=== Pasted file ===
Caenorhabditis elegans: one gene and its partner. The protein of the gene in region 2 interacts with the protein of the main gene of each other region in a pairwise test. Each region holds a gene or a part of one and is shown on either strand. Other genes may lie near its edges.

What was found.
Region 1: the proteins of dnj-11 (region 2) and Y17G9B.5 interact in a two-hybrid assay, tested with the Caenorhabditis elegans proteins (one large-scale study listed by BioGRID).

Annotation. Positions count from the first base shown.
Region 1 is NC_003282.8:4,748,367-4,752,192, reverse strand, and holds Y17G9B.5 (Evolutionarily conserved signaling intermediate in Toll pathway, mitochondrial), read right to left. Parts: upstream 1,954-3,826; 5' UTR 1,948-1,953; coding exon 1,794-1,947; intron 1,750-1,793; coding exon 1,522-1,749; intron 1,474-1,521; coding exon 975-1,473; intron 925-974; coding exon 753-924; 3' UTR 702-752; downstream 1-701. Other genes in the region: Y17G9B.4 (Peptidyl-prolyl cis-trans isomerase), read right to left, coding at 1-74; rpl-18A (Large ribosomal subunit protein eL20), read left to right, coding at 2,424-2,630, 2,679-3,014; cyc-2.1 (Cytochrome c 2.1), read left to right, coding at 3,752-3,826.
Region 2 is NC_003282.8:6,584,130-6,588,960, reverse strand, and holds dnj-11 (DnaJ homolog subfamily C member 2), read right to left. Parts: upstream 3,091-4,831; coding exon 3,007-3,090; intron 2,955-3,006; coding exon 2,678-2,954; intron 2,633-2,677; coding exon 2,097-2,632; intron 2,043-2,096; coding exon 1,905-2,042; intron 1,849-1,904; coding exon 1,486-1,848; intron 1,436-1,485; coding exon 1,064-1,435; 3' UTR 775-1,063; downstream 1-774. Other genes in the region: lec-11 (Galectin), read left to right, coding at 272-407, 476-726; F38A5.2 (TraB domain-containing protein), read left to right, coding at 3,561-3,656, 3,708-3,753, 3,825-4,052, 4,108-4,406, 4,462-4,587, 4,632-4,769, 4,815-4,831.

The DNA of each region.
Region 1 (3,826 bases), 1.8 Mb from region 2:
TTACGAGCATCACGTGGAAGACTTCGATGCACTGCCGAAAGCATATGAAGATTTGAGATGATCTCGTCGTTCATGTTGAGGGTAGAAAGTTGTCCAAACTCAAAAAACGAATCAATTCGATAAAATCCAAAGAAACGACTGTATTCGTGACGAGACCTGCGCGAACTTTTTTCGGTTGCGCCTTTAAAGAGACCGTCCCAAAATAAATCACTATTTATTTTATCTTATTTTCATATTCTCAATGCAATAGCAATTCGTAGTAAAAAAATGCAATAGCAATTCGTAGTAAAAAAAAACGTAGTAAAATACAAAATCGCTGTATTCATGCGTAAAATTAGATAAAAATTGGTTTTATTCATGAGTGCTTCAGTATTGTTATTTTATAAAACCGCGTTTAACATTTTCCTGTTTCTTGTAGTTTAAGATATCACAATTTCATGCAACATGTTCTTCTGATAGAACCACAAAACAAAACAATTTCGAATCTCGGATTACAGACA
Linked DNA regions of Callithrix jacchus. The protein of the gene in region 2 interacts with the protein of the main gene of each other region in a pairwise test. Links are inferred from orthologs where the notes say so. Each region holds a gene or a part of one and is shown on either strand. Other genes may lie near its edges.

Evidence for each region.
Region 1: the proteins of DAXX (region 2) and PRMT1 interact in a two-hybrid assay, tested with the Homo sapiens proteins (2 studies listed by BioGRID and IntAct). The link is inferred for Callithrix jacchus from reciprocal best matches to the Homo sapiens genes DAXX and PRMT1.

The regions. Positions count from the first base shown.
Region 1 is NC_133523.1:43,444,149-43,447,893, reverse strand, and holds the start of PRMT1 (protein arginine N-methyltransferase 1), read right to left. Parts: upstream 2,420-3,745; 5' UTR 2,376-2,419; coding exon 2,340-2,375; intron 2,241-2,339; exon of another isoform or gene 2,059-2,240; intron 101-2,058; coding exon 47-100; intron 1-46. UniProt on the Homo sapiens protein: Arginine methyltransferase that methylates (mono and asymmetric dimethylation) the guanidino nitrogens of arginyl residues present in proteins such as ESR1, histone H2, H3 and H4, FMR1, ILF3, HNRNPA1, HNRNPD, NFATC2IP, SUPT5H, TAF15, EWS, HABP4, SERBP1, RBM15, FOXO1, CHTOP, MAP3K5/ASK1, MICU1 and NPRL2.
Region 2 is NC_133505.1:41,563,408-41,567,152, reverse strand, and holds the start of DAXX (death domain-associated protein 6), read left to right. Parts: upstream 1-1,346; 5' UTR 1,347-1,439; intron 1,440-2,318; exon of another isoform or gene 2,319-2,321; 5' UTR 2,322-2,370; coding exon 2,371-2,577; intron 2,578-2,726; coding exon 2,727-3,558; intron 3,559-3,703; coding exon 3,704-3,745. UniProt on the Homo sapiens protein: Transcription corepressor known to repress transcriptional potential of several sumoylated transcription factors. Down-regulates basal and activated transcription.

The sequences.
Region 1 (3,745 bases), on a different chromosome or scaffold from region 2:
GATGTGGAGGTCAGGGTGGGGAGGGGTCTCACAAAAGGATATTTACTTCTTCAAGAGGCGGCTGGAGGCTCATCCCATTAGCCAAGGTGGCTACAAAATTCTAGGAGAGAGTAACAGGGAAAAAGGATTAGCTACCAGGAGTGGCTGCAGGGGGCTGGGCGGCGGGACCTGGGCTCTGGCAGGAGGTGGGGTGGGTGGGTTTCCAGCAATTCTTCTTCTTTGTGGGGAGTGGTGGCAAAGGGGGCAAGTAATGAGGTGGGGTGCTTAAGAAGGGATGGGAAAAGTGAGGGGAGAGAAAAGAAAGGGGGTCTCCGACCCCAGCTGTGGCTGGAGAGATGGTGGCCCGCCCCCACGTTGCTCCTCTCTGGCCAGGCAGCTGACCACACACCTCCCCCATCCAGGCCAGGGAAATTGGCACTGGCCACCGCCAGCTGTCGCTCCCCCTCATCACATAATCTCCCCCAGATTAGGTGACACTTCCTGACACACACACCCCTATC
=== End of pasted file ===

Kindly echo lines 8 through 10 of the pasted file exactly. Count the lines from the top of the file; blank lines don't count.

Region 1 (3,826 bases), 1.8 Mb from region 2:
TTACGAGCATCACGTGGAAGACTTCGATGCACTGCCGAAAGCATATGAAGATTTGAGATGATCTCGTCGTTCATGTTGAGGGTAGAAAGTTGTCCAAACTCAAAAAACGAATCAATTCGATAAAATCCAAAGAAACGACTGTATTCGTGACGAGACCTGCGCGAACTTTTTTCGGTTGCGCCTTTAAAGAGACCGTCCCAAAATAAATCACTATTTATTTTATCTTATTTTCATATTCTCAATGCAATAGCAATTCGTAGTAAAAAAATGCAATAGCAATTCGTAGTAAAAAAAAACGTAGTAAAATACAAAATCGCTGTATTCATGCGTAAAATTAGATAAAAATTGGTTTTATTCATGAGTGCTTCAGTATTGTTATTTTATAAAACCGCGTTTAACATTTTCCTGTTTCTTGTAGTTTAAGATATCACAATTTCATGCAACATGTTCTTCTGATAGAACCACAAAACAAAACAATTTCGAATCTCGGATTACAGACA
Linked DNA regions of Callithrix jacchus. The protein of the gene in region 2 interacts with the protein of the main gene of each other region in a pairwise test. Links are inferred from orthologs where the notes say so. Each region holds a gene or a part of one and is shown on either strand. Other genes may lie near its edges.